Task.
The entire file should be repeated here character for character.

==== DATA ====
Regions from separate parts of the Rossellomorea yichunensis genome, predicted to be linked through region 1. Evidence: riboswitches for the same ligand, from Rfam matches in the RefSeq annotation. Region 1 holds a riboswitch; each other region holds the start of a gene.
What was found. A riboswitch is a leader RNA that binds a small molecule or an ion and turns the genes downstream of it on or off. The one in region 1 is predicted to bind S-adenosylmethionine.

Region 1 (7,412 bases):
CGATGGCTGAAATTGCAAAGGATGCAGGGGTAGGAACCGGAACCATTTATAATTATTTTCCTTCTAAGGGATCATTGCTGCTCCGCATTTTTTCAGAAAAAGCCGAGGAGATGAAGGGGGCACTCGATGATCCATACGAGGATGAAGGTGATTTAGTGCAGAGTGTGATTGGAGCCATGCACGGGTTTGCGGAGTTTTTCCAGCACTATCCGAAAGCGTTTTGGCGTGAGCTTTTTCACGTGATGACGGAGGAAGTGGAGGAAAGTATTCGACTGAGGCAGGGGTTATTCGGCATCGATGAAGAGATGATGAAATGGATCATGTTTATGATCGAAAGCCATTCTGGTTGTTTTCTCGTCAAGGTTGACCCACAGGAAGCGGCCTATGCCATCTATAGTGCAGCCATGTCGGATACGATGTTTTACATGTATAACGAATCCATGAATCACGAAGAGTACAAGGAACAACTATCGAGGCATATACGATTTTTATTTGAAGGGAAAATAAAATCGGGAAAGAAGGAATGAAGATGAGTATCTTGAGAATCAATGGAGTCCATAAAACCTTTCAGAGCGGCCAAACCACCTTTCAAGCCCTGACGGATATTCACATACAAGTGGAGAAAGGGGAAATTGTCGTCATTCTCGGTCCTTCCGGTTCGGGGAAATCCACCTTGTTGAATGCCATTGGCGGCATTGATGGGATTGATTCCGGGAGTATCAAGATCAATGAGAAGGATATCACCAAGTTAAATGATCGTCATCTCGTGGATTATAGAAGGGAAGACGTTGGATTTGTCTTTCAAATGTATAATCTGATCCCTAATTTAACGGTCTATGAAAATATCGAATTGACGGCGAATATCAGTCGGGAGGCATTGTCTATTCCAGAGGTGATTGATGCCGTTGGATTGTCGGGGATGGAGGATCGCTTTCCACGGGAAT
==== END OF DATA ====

Regions from separate parts of the Rossellomorea yichunensis genome, predicted to be linked through region 1. Evidence: riboswitches for the same ligand, from Rfam matches in the RefSeq annotation. Region 1 holds a riboswitch; each other region holds the start of a gene.
What was found. A riboswitch is a leader RNA that binds a small molecule or an ion and turns the genes downstream of it on or off. The one in region 1 is predicted to bind S-adenosylmethionine.

Region 1 (7,412 bases):
CGATGGCTGAAATTGCAAAGGATGCAGGGGTAGGAACCGGAACCATTTATAATTATTTTCCTTCTAAGGGATCATTGCTGCTCCGCATTTTTTCAGAAAAAGCCGAGGAGATGAAGGGGGCACTCGATGATCCATACGAGGATGAAGGTGATTTAGTGCAGAGTGTGATTGGAGCCATGCACGGGTTTGCGGAGTTTTTCCAGCACTATCCGAAAGCGTTTTGGCGTGAGCTTTTTCACGTGATGACGGAGGAAGTGGAGGAAAGTATTCGACTGAGGCAGGGGTTATTCGGCATCGATGAAGAGATGATGAAATGGATCATGTTTATGATCGAAAGCCATTCTGGTTGTTTTCTCGTCAAGGTTGACCCACAGGAAGCGGCCTATGCCATCTATAGTGCAGCCATGTCGGATACGATGTTTTACATGTATAACGAATCCATGAATCACGAAGAGTACAAGGAACAACTATCGAGGCATATACGATTTTTATTTGAAGGGAAAATAAAATCGGGAAAGAAGGAATGAAGATGAGTATCTTGAGAATCAATGGAGTCCATAAAACCTTTCAGAGCGGCCAAACCACCTTTCAAGCCCTGACGGATATTCACATACAAGTGGAGAAAGGGGAAATTGTCGTCATTCTCGGTCCTTCCGGTTCGGGGAAATCCACCTTGTTGAATGCCATTGGCGGCATTGATGGGATTGATTCCGGGAGTATCAAGATCAATGAGAAGGATATCACCAAGTTAAATGATCGTCATCTCGTGGATTATAGAAGGGAAGACGTTGGATTTGTCTTTCAAATGTATAATCTGATCCCTAATTTAACGGTCTATGAAAATATCGAATTGACGGCGAATATCAGTCGGGAGGCATTGTCTATTCCAGAGGTGATTGATGCCGTTGGATTGTCGGGGATGGAGGATCGCTTTCCACGGGAAT